Iraqi `Initiative' Challenges Israel's Low Profile in Crisis
WHILE Israel has deliberately kept a low profile during the mounting crisis in the Gulf, it risks being drawn into the confrontation. Iraqi President Saddam Hussein's proposal for resolving the Kuwait conflict in tandem with the withdrawal of other occupying forces in the Middle East may renew the focus of attention on Israel's control of the West Bank and Gaza Strip.
In a statement issued on Sunday, Saddam Hussein said a settlement of the dispute in Kuwait should be reached along with an unconditional Israeli withdrawal from the occupied territories, the Golan Heights and Lebanon; a Syrian withdrawal from Lebanon; mutual withdrawals along the Iraq-Iran border; and a United States withdrawal from the Gulf.
Though Saddam Hussein's proposal has been dismissed out of hand by both the US and Israel, analysts here caution it might revive international and popular Arab interest in the Palestinian issue and the fate of the Israeli-occupied territories.
``Saddam Hussein's proposal shows that any attempt to isolate the Arab-Israeli dispute from developments between Iraq and Kuwait and between the Arab world and the US is artifical,'' wrote Ze'ev Schiff, Israel's leading military analyst, in the Ha'aretz newspaper. ``If a similar proposal comes tomorrow from a Western source, Israel will not be able to evade it in similar fashion.''
Israeli Prime Minister Yitzhak Shamir has argued that Iraq's invasion has ``dwarfed'' the Palestinian issue and showed the real source of instability in the region not to be the Israeli-Palestinian conflict, but belligerent Arab regimes. Saddam Hussein's initiative could draw that conflict into the current confrontation.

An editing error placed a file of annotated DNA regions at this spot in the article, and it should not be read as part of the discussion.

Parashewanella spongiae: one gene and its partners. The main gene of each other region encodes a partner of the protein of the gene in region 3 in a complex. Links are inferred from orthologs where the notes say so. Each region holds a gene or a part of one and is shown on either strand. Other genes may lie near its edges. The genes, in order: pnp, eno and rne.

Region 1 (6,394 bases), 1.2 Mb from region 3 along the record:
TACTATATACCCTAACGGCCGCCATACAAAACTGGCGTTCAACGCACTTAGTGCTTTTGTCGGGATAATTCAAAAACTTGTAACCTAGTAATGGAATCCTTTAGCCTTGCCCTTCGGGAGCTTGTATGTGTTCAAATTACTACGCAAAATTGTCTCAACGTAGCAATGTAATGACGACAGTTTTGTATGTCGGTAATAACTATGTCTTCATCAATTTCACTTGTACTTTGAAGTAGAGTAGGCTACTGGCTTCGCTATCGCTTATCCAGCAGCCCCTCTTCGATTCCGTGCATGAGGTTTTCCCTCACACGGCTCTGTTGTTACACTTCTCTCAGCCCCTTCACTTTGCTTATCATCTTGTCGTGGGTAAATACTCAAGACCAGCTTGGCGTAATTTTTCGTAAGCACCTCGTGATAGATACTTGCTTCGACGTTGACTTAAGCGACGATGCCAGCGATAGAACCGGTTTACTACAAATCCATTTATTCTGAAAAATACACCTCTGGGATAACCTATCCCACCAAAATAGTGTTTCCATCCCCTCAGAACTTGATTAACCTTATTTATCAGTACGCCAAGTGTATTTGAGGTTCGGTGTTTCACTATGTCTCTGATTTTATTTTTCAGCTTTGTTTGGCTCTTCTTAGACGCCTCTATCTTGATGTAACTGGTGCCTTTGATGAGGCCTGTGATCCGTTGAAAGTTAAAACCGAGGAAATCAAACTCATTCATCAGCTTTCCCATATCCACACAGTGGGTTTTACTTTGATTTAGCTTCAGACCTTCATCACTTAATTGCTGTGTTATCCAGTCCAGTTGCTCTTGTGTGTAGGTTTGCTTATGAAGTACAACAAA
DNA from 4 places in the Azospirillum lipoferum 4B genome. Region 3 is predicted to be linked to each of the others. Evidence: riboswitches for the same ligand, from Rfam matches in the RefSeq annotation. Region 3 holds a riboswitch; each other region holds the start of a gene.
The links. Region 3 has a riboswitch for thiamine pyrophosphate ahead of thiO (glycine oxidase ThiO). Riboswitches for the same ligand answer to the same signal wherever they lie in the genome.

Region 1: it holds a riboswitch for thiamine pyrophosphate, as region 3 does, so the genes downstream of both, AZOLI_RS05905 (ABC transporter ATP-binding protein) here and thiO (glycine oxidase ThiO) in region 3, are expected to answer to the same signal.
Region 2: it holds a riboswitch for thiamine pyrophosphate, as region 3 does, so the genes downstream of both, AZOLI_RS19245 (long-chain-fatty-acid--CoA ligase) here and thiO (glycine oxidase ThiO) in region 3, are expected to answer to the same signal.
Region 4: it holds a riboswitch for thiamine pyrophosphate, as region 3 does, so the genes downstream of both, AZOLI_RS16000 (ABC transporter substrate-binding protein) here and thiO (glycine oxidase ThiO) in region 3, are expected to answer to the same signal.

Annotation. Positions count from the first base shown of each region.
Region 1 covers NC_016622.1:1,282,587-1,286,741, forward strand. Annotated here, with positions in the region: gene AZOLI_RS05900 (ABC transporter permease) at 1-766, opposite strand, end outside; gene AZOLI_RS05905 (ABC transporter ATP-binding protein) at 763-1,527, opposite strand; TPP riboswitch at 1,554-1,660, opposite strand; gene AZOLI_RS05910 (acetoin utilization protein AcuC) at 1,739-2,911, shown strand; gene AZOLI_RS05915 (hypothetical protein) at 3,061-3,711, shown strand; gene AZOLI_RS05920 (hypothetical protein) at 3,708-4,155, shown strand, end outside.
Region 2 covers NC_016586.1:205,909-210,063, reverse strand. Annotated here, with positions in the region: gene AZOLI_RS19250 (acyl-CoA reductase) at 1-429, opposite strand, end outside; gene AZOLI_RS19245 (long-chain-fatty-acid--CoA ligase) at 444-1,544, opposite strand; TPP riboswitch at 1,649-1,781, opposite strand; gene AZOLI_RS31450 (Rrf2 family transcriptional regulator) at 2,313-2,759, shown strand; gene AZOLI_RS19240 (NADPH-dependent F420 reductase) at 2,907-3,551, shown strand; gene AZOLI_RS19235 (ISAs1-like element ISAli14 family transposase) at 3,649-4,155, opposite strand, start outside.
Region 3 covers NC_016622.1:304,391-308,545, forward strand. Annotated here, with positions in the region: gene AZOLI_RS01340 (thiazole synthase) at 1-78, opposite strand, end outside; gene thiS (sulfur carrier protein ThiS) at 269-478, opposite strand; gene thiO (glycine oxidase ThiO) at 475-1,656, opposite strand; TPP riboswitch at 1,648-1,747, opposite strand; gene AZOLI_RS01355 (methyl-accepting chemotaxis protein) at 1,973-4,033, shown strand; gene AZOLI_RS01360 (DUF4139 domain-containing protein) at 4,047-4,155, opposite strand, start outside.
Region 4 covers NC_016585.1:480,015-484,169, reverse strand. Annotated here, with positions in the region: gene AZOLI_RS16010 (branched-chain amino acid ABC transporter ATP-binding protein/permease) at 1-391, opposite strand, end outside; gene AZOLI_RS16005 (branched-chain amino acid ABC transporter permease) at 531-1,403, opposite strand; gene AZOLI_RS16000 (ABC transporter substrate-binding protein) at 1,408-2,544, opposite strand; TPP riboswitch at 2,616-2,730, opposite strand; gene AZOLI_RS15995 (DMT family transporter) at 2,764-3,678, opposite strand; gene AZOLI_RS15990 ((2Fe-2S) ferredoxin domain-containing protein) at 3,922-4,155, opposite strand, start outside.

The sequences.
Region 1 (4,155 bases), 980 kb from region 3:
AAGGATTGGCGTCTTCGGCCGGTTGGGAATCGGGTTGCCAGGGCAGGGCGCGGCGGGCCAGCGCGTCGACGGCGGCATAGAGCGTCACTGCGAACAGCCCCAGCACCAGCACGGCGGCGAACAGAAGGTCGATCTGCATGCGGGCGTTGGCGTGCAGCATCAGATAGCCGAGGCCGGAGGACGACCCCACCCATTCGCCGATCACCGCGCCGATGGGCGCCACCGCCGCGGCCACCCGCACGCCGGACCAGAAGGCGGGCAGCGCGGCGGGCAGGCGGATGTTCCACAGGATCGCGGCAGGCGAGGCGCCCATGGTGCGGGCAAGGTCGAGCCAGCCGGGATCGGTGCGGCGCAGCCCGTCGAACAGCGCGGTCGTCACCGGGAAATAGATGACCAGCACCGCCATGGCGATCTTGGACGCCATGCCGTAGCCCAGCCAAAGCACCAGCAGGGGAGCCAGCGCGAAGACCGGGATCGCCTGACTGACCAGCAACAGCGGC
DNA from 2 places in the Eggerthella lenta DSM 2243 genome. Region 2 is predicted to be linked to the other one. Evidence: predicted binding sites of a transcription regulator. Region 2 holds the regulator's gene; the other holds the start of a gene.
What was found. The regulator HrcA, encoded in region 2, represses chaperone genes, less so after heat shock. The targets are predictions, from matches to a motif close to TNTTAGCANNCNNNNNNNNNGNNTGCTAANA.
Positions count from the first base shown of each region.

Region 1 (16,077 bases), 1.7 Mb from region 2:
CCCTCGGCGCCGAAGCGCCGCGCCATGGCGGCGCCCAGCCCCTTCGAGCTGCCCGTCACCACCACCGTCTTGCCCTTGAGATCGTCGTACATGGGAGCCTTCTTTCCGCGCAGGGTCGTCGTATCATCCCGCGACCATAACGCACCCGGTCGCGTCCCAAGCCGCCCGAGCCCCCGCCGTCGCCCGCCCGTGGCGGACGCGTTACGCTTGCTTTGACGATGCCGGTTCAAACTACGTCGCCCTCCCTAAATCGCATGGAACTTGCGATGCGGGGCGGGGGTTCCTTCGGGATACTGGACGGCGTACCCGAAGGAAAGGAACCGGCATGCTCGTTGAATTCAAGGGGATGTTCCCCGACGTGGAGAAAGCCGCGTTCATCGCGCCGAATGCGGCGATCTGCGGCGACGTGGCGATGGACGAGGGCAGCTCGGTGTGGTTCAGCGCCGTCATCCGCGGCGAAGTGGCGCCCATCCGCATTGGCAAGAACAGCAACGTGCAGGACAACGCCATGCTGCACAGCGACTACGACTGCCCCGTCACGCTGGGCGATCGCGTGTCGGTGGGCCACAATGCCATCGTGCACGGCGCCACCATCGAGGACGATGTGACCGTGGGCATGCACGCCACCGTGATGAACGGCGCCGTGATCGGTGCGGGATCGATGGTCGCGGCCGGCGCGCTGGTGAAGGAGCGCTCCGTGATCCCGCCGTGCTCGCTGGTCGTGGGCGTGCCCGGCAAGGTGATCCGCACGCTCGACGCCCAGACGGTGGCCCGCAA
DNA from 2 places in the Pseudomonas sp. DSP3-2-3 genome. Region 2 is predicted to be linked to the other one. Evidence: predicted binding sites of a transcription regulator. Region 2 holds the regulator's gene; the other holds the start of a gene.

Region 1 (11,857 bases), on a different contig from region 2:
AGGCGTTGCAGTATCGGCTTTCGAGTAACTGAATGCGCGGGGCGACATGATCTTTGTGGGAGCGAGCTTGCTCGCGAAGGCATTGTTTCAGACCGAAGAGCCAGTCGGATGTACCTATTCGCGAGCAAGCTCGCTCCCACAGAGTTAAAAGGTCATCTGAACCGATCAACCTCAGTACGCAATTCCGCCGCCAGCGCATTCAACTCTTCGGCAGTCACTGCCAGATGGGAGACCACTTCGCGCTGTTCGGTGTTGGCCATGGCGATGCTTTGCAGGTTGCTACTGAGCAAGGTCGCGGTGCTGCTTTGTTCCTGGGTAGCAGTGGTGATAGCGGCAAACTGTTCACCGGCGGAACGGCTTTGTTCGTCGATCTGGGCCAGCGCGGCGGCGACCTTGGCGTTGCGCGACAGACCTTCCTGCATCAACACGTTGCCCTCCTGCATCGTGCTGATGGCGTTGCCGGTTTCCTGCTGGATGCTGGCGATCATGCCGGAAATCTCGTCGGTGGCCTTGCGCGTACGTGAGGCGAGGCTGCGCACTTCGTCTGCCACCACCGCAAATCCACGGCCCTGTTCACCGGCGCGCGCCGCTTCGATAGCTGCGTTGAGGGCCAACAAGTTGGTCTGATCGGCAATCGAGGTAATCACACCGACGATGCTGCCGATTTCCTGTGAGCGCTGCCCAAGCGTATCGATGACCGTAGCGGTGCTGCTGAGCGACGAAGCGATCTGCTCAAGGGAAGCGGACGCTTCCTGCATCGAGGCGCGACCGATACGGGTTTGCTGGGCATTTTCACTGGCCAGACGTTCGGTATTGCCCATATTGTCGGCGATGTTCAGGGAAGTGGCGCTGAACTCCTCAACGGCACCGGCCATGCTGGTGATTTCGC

Some analysts say Saddam Hussein's proposals appeared to be designed primarily for Arab consumption, and were intended to divert popular attention from Iraq's occupation of Kuwait to the cause of ``liberating Palestine.'' Such a diversion could garner the Iraqi leader further public support in Arab countries and enhance his image as the defender of Arab interests.
Saddam Hussein's attempt to link the Gulf crisis to the Arab-Israeli dispute was the latest in a series of Iraqi statements implicating Israel in the confrontation in the Gulf.
Last Wednesday, an Iraqi military spokesman said Israeli war-planes had been painted with US markings and its pilots issued false US identification papers. On Saturday, Iraq charged that Israeli pilots and soldiers were stationed with US troops in Saudi Arabia. Statements from Baghdad repeatedly refer to the ``imperialist and Zionist'' forces threatening Iraq.
The Iraqi accusations are seen in Jerusalem as a part of an effort to rally Arab support against a perceived Israeli threat, and an attempt to drive a wedge between the US and its Arab allies, who do not want to be seen as colluding with Israel.
Officials in Jerusalem have consistently maintained that Israel has no direct involvement in the Gulf dispute, and have carefully avoided public discussion of Israeli assistance to the US. Though Israel is said to be exchanging intelligence information with Washington, it has reportedly been asked by the US to maintain a low profile regarding its involvement so as not to hamper the enlistment of Arab support in the confrontation.
At the same time, Israeli defense officials are preparing for the eventuality that Saddam Hussein would turn on Israel in a desperate attempt to break the tightening international siege around his country, or in retaliation for a US military effort.
His accusations of Israeli military intervention in the Gulf were interpreted by some analysts here as an attempt to lay the groundwork for a possible attack on Israel. Israeli defense officials say they are taking the necessary precautions to thwart a possible Iraqi strike.